Tatham is going to take you through Expression Web in detail in the next two articles, but for now, Expression Web makes a perfectly good XML editor for me to use to enter my project information, as shown in Figure 1, “An XML file viewed in Expression Web”.
Now that I have my real data, I can open up our prototype in Expression Blend and replace the previous sample data.
The Data panel in Blend allows us to add various data sources, including importing one from XML. The panel is shown in Figure 2, “Use the Data panel to import an XML data source”.
Note that Blend still calls this kind of data “sample data,” but it works fine for the modest amount of information we need for our application. If we had more data we might want to be smarter about retrieving it after the main application has loaded, for example.
Choose Enable sample data when application is running to use your sample data at run-time, as illustrated in Figure 3, “Importing sample data”.
Once the new sample data is loaded, the next step is to change the data bindings of the master and detail panels of our portfolio.
If we expand the schema for our imported data in the Data panel, we can see that Blend has assumed that each data element is a string. That’s fine for all elements except one, the
Image element, which actually contains the filename of an image—so we need to change that.
Blend provides a drop-down list in the Data panel, shown in Figure 4, “Data types are set in the Data panel”, that lets us adjust the data type to Image and point to the directory containing the images. Blend will then import the images into the project.
As we saw in the previous article, you can bind elements like
ListBoxes to sample (or live) data by dragging the data definition from the Data panel. This is shown in Figure 5, “Drag data from the Data panel to bind it to the target element”.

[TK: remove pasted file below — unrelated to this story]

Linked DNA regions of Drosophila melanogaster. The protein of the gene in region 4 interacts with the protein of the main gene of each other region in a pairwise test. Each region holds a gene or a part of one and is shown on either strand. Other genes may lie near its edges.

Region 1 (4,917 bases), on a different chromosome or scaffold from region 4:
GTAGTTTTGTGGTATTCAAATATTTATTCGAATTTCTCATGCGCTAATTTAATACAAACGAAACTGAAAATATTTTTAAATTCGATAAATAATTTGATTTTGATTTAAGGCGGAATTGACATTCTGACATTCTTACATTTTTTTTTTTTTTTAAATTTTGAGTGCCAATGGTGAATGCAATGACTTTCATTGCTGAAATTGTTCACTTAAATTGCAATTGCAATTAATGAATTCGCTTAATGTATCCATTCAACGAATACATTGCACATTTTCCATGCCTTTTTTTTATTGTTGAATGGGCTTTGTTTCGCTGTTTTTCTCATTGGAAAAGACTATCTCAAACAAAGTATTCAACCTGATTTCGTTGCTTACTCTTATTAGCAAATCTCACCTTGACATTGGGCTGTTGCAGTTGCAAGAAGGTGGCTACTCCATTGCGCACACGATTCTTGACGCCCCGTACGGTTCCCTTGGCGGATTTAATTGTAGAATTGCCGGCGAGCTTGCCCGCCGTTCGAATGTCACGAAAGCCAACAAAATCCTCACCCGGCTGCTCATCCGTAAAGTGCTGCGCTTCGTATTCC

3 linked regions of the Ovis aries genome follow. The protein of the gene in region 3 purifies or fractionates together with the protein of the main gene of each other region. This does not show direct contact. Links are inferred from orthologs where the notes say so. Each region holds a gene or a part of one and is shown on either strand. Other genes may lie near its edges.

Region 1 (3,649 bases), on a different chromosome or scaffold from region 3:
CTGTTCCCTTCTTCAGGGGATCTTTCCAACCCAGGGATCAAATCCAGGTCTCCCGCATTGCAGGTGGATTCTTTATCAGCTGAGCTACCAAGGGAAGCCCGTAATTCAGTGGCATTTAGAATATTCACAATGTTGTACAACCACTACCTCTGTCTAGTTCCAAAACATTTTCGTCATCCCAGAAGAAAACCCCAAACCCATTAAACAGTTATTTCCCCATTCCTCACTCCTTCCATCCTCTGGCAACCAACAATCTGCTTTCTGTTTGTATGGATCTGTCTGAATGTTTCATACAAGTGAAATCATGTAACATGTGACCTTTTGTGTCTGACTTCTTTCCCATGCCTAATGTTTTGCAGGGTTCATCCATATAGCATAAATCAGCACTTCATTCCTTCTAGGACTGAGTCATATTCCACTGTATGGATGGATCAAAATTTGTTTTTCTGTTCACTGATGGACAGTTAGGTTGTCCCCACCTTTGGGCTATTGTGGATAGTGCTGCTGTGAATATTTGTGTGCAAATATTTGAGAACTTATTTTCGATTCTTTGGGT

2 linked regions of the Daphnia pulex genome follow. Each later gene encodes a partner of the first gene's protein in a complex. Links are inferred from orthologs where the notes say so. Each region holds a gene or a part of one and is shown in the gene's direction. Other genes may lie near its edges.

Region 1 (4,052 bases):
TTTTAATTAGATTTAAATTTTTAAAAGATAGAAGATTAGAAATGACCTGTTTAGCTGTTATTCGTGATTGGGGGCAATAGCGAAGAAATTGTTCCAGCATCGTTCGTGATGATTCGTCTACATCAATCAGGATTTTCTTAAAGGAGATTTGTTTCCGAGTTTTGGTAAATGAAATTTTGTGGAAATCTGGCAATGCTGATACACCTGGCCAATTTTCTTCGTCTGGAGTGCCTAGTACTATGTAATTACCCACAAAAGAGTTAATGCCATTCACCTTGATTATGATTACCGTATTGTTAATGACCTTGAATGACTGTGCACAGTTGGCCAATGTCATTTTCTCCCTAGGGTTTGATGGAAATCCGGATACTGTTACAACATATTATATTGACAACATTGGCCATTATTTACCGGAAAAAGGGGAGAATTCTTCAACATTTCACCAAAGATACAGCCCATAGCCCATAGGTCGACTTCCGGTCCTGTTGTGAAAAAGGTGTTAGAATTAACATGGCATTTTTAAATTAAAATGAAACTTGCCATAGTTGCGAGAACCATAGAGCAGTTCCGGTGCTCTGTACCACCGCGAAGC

Dragging a new data source onto a list does have the side effect of resetting the templates used by the list. In the last article, we defined templates for individual
ListItems and their containers, so we now need to re-assign the
ListBox’s templates back to those values.
By using the same tag names in the new XML data source as I used in the original sample data (for example,
<ProjectName>), the templates previously applied to the
ListItems still work with the new data source (since the Template looks for the
ProjectName property in its current data context).
With the new project list bound to the master list, we can move onto the details panel.
Binding the new project data to the details panel is even easier. In the last article we created a
StackPanel to contain all the items in our detail view. If we select the
StackPanel and look at the Data panel, we can see that the
StackPanel has its
DataContext set to the sample collection we made. We need to change this
DataContext to point to our new XML data source.
We just need to change the
DataContext for the details
StackPanel to point to our new data source. Blend lets us simply drag the new data context off the Data panel and drop it on the
StackPanel. We just need to remember to switch the Data panel to details mode first, so we bind to the current selection from the collection, not the whole list.
As your page fills up its often easier to work with the object in the Objects and Timeline panel, rather than the object on the artboard, as shown in Figure 8, “Working with the Objects and Timeline panel”.
At this point, for my portfolio I want to adjust the background of the detail panel so that the logo behind is partially covered when the description text is long enough to overlap it. I’ll simply select the
StackPanel that contains the detail panel, set its background to match the background of the interface, and then adjust the alpha channel so that the logo shows through just a little.
Now we have a portfolio that is functionally complete, with some static visual styling.
The next step is to add animation and transitions to make the application flow better and to help visitors understand the mechanics of the application.